Even if the economy in general takes a dip, marijuana is just beginning to test the waters in many states.
A year ago, there were only whispers of a recession. Now it is starting to dominate conversations, and it has companies and citizens worried about the months to come.
A recession is not at all certain, but experts are saying the likelihood is higher than it was before. “The probability of a recession over the next 12 months is now 30%, the highest since 2020,” according to Bloomberg. This number, they said, is double the odds that were predicted just three months ago.
It is no secret that this country is in pretty shaky and uncertain financial times. Interest rates are on the rise, there have been ongoing supply chain issues, a depressed stock market and an ongoing war in Ukraine that shows no signs of letting up any time soon. “Bleak” is a word we all are hearing more than we would like these days.
But just because many facets of the economy and daily life have been negatively affected, does this mean the cannabis industry will also take a nosedive? Or can it thrive in these tough times? After all, the industry showed impressive gains during the pandemic while so many other industries teetered on the edge of collapse.
The answer to these questions is a bit complicated, but there is hope that cannabis, although not recession proof, can fare much better than other industries in tough financial times. According to Investing Daily, “Many cannabis stocks have been caught in the downdraft, as investors shift to risk-off mode,” but that when the broader market starts to turn around, “cannabis stocks are likely to stage an even sharper upward trajectory.”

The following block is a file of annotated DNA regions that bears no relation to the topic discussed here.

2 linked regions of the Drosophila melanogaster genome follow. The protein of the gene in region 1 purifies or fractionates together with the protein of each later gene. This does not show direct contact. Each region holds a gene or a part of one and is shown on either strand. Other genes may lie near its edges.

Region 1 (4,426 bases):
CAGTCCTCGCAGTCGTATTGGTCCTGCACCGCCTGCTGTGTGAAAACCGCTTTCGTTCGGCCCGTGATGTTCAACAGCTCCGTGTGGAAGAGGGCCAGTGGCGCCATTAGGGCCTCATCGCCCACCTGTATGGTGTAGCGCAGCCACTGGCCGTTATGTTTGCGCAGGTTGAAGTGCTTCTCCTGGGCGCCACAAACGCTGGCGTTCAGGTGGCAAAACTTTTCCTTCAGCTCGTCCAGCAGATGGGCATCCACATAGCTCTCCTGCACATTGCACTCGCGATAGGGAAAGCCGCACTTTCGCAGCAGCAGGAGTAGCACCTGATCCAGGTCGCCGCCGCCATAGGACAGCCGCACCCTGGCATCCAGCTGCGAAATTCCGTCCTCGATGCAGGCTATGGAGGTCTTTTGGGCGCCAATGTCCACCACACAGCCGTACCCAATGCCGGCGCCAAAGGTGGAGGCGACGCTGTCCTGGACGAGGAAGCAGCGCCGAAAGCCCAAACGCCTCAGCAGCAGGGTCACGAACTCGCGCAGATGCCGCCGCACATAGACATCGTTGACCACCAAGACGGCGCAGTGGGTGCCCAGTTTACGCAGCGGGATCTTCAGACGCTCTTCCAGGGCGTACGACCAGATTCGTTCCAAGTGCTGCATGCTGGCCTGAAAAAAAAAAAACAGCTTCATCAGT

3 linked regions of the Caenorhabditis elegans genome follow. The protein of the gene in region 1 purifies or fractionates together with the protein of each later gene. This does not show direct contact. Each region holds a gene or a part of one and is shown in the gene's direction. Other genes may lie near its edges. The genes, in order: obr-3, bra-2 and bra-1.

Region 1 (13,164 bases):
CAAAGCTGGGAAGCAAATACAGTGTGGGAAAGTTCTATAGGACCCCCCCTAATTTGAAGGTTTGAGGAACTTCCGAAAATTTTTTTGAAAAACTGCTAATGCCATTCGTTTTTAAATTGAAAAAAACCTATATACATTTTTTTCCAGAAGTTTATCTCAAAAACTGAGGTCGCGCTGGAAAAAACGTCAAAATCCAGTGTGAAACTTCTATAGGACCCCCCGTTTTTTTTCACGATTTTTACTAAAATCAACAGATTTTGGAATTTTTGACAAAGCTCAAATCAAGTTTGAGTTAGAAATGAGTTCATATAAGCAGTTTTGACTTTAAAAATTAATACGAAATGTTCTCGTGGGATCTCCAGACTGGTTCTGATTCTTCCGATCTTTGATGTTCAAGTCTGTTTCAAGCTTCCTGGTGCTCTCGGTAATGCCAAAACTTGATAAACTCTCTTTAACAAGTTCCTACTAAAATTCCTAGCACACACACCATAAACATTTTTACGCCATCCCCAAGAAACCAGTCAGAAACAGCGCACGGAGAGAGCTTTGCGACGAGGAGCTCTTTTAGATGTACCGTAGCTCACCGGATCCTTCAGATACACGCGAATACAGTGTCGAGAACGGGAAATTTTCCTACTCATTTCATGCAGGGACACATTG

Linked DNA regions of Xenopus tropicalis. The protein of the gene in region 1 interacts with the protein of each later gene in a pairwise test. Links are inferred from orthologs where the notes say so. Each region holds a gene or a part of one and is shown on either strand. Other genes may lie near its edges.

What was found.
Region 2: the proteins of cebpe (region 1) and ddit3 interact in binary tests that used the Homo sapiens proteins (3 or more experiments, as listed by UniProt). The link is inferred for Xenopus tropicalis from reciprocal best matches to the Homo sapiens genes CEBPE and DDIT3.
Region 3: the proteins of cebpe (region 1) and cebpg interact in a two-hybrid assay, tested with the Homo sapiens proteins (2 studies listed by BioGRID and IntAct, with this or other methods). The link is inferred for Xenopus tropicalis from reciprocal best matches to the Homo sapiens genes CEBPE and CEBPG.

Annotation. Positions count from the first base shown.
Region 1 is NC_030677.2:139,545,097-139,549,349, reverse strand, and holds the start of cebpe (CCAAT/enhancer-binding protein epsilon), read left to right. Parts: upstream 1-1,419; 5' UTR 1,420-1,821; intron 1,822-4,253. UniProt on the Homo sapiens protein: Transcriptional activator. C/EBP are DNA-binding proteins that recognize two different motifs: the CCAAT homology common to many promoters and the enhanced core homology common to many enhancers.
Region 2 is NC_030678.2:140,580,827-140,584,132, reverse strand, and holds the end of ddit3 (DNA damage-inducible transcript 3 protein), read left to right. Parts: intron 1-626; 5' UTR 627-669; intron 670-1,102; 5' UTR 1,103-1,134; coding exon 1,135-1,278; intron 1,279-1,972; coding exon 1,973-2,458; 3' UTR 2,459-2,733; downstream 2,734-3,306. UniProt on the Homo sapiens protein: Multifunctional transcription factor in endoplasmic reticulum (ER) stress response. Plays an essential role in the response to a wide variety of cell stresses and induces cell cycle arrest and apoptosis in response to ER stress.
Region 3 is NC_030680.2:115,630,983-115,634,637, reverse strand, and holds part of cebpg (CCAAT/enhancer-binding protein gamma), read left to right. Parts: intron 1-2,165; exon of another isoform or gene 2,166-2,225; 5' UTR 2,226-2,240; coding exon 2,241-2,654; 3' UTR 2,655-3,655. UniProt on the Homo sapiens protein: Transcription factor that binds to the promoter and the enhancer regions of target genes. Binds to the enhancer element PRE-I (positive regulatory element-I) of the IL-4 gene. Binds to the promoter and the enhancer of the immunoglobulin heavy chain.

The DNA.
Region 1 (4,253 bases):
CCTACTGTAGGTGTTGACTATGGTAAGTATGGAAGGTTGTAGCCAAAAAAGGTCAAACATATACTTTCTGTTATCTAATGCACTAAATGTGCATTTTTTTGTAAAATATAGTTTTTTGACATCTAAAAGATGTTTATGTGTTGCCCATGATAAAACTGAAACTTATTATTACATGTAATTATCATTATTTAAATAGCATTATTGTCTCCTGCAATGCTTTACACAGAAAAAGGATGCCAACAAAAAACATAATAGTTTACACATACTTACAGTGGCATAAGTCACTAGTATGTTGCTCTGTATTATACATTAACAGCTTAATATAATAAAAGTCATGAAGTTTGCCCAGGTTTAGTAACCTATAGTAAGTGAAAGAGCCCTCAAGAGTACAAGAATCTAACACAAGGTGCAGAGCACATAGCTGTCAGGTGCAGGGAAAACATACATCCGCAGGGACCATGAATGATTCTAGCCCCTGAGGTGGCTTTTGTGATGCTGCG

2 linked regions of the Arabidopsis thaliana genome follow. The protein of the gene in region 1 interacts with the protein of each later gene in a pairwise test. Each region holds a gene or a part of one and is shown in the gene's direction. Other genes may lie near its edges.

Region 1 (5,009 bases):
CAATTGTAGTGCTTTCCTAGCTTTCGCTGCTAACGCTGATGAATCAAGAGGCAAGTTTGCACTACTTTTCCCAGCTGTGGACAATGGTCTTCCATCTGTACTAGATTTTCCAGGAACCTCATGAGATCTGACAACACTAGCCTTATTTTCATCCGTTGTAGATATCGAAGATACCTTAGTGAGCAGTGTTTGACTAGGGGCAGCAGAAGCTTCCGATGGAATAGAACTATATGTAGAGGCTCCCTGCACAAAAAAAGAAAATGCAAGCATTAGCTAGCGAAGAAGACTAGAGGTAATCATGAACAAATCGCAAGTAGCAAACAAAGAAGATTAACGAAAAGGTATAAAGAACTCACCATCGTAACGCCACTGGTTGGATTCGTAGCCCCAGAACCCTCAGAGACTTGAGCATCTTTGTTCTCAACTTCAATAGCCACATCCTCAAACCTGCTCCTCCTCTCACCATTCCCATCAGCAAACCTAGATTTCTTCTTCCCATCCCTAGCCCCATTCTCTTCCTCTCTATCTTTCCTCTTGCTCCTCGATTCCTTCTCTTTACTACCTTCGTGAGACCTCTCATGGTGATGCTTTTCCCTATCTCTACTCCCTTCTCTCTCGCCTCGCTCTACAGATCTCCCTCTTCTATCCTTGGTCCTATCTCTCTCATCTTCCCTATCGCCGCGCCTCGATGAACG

In other words, while cannabis stocks and the industry are not immune to the economic downturn, it has a tack record and ability to bounce back and rise higher than ever before.
While there is hope that cannabis can bounce back quickly, the fact remains that as finances become tight, people might not spend as much on marijuana. “Obviously, the inflation factor is happening everywhere,” Aaron Smith, CEO of the National Cannabis Industry Association, told the Denver Post, adding that some cannabis users are “probably cutting down on consumption because they’re having a hard time making ends meet or paying their bills.”
Even as many dispensaries offer their lowest rates with sales and promotions, if a consumer is struggling to pay for basic necessities, a marijuana budget simply might not exist.
It is a hard truth that the demand for cannabis is less than the demand for food and living expenses, and some may find themselves in a position where there is only enough money for the needs, rather than the wants. Still, even if a bit of financial gloom may linger in the distance, there is also hope.
Some places, like Rhode Island, have optimism when it comes to the marijuana industry. According to NBC affiliate WJAR, the State Department of Administration projects $41 million in marijuana sales in just the first seven months of marijuana legalization in the state, starting on December 1. So while the country braces in many ways for a possible economic downturn, some states like Rhode Island are hopeful that marijuana can provide welcomed prosperity to their state’s economies.
Marijuana is not recession proof, but it is certainly a desirable product and a resilient industry. It is also a young business, and even if the economy in general takes a dip, marijuana is just beginning to test the waters in many states. This means there is potential for growth in the industry, even if the country as a whole sees a slightly shrinking economy for a period of time.